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Law Firm Salaries 2012

City and US Law firm fundamentals, their impact on the recruitment market and why 'real' assistant level compensation should not rise in 2012.

 

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As recruiters of lawyers, ultimately paid on a percentage of the salary we place them on, we have a vested interest in lawyers being paid well. However, we also have a vested interest in the sustainability of the law firm recruitment model and if law firms, as they have in the past, overpay their assistants when the fundamentals of their business do not support this, then the resultant redundancies and ensuing lack of confidence in the market can make the job of the recruiter a lot more difficult.

 

At the time of writing (April 2012) most of the larger UK and US commercial law firms in London will be finalising their new assistant level compensations and, like all capitalist business, they will be keen to pay as little to their employees as the market will bear. No firm wants to be first to announce its compensation ahead of its peers as it risks having to make an ignominious backtrack (à la Freshfields in 2010) to avoid being seen as paying less than its rivals, should they fail to follow suit.  This year Allen & Overy has been the first major UK law firm to take the plunge with its announcement last week of pay freezes for its senior lawyers and “pay rises” significantly below inflation for its junior assistants.    

 

 

An improved recruitment market

 

In the financial year 2010/11 the market for legal services seemed to show significant signs of improvement for the first time in two years. Across the Top 100 UK headquartered law firms revenue rose 13% with the odd spectacular performance from firms like Mishcon De Reya and Norton Rose. Profits per equity partner (PEP) also jumped by a similar amount and the improvement in confidence lead to a sharp increase in assistant recruitment activity.

 

From mid-2010 onwards, firms which had made deep cuts in their associate base (8-10% on average during the downturn) appeared to commence restocking their assistant base in earnest. For many it was a chance to up-skill by nabbing lawyers from law firms further up the food chain and replacing positions previously held by often more senior assistants whom they had made redundant or performance-managed out in the preceding two years. The return to confidence also spurred the lateral partner market which itself generated demand for assistants to service expected work flows.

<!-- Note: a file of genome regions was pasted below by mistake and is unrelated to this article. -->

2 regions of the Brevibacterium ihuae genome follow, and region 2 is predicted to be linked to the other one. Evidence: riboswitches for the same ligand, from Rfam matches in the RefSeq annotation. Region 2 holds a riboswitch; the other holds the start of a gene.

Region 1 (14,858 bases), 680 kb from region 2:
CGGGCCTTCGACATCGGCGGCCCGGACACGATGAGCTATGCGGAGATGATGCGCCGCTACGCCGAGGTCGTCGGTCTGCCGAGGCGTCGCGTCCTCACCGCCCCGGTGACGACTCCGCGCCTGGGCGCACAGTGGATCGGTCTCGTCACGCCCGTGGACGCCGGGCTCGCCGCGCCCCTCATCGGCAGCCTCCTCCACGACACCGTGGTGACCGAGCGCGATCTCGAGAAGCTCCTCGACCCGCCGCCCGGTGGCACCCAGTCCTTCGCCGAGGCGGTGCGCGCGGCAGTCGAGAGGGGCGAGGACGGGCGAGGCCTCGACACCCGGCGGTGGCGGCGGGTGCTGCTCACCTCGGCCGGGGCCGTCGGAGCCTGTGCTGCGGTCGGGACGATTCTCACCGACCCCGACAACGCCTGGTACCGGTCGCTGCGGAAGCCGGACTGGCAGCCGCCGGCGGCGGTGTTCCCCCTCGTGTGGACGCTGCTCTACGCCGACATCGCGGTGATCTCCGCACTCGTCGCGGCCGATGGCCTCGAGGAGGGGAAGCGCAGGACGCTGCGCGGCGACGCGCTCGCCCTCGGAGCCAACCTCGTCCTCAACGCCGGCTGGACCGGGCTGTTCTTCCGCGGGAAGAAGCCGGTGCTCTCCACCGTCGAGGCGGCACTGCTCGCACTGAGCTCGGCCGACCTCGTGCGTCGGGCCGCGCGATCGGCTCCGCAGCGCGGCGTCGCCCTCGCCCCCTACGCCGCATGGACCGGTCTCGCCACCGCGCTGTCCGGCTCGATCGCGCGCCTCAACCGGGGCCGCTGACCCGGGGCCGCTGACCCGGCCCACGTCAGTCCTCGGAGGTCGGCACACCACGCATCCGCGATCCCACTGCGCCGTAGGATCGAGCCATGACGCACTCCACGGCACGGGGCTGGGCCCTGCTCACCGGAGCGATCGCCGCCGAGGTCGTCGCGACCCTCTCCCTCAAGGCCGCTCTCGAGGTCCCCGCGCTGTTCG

As a result, the first half of 2011 saw across-the-board hiring of assistants at the 2-6 post qualification experience (pqe) level at most law firms. This continued, albeit at a slightly less frenetic pace, into the second half of 2011 and, perhaps surprisingly in view of the increasing possibility of a deep recession arising from a potential Euro currency collapse, into the first quarter of 2012. In particular law firms have had a seemingly insatiable appetite for all things energy or mining, however, they have also continued to re-stock on traditional City staples such as banking, corporate and litigation as well as some newly fashionable niches such as white collar crime. Perhaps most telling of all has been the return of demand for professional support lawyers (PSL’s) – a non-fee earning “luxury” which was dispensed with when law firms were in crisis mode but which has returned with a vengeance as confidence levels have improved.     

 

Evidence of this surge in the recruitment market can be found in elevated attrition rates at the 3-5 pqe level at Top 10 firms:

 

Source: PricewaterhouseCoopers Law Firms’ Survey

 

 

2011 – another year of “real” base salary falls

 

In spite of a clear increase in demand for lawyers in 2010 and 2011, base salary levels for assistants at given pqe levels only increased by about 2% in 2011. With the Office for National Statistics (ONS) quoting a CPI inflation figure of just under 4.5% for 2011, this was a real term reduction in salary of nearly 2.5%. This real base salary cut was also in evidence in the USA with New York law firms freezing salaries in January 2012 – a trend followed by New York Rate paying firms in London (although masked in some instances by artificially favourable US$/£ exchange rate fixes).